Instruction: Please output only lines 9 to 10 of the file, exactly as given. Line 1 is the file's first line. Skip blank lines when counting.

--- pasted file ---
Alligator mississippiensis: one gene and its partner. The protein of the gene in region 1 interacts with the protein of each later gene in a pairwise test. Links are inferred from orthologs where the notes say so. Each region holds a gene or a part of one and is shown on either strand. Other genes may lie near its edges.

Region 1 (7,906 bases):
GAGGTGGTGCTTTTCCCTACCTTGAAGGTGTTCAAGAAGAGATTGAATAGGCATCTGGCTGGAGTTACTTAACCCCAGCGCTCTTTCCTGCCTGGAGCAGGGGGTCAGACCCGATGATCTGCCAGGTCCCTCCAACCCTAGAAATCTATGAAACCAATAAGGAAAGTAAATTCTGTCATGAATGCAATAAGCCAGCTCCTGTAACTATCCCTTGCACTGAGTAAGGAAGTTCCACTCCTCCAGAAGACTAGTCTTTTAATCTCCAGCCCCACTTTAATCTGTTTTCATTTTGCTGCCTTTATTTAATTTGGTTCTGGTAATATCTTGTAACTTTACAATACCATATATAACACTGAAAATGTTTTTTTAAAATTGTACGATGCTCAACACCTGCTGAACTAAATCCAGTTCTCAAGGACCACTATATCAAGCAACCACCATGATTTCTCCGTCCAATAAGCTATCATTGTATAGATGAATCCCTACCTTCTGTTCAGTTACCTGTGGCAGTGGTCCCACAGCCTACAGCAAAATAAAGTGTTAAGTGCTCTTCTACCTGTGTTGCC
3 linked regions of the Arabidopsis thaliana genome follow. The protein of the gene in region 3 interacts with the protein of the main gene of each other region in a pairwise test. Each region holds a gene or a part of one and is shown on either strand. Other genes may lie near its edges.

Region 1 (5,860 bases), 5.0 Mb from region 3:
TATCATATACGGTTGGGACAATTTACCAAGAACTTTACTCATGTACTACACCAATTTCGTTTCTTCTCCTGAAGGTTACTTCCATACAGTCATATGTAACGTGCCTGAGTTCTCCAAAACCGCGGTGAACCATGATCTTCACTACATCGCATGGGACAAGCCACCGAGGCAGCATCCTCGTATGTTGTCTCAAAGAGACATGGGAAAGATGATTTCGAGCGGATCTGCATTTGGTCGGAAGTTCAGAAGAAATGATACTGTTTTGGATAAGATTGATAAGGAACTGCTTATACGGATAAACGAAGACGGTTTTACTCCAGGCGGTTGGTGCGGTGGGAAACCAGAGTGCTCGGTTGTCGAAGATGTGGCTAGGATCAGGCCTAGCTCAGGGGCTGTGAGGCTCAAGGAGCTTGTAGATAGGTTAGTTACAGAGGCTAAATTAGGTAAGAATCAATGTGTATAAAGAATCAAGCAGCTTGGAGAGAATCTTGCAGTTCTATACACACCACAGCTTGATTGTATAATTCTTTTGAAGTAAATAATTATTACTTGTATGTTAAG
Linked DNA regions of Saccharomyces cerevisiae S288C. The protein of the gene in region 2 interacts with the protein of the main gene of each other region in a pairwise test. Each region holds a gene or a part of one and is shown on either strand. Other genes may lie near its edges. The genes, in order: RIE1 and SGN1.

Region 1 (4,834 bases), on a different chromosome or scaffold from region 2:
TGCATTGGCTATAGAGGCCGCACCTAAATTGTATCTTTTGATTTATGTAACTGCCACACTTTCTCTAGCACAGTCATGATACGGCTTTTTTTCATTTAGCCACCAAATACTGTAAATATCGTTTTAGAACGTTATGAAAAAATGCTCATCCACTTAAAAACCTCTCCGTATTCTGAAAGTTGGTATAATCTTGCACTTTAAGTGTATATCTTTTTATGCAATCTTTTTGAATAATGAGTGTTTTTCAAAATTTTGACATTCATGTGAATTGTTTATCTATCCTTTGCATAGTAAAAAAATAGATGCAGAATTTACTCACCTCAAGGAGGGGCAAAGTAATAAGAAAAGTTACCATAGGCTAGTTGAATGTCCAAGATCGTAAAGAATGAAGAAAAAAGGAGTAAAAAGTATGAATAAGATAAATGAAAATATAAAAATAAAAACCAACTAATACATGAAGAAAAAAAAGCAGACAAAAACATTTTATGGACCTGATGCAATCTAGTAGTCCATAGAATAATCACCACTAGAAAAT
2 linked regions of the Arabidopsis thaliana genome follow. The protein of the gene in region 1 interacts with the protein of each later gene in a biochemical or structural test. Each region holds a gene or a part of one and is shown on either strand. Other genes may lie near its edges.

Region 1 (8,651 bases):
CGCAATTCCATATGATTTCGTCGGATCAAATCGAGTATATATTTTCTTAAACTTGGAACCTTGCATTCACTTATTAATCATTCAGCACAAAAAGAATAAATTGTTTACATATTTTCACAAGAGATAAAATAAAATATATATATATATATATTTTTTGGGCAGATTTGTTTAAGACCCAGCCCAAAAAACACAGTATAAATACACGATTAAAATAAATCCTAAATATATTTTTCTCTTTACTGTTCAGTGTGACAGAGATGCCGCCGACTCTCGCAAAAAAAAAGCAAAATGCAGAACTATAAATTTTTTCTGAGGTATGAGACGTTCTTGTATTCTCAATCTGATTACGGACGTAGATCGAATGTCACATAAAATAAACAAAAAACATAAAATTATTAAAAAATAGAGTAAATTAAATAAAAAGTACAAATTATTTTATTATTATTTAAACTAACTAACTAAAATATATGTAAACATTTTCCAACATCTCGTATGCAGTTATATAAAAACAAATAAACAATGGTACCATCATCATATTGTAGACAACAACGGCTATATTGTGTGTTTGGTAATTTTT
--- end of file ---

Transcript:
TGCATTGGCTATAGAGGCCGCACCTAAATTGTATCTTTTGATTTATGTAACTGCCACACTTTCTCTAGCACAGTCATGATACGGCTTTTTTTCATTTAGCCACCAAATACTGTAAATATCGTTTTAGAACGTTATGAAAAAATGCTCATCCACTTAAAAACCTCTCCGTATTCTGAAAGTTGGTATAATCTTGCACTTTAAGTGTATATCTTTTTATGCAATCTTTTTGAATAATGAGTGTTTTTCAAAATTTTGACATTCATGTGAATTGTTTATCTATCCTTTGCATAGTAAAAAAATAGATGCAGAATTTACTCACCTCAAGGAGGGGCAAAGTAATAAGAAAAGTTACCATAGGCTAGTTGAATGTCCAAGATCGTAAAGAATGAAGAAAAAAGGAGTAAAAAGTATGAATAAGATAAATGAAAATATAAAAATAAAAACCAACTAATACATGAAGAAAAAAAAGCAGACAAAAACATTTTATGGACCTGATGCAATCTAGTAGTCCATAGAATAATCACCACTAGAAAAT
2 linked regions of the Arabidopsis thaliana genome follow. The protein of the gene in region 1 interacts with the protein of each later gene in a biochemical or structural test. Each region holds a gene or a part of one and is shown on either strand. Other genes may lie near its edges.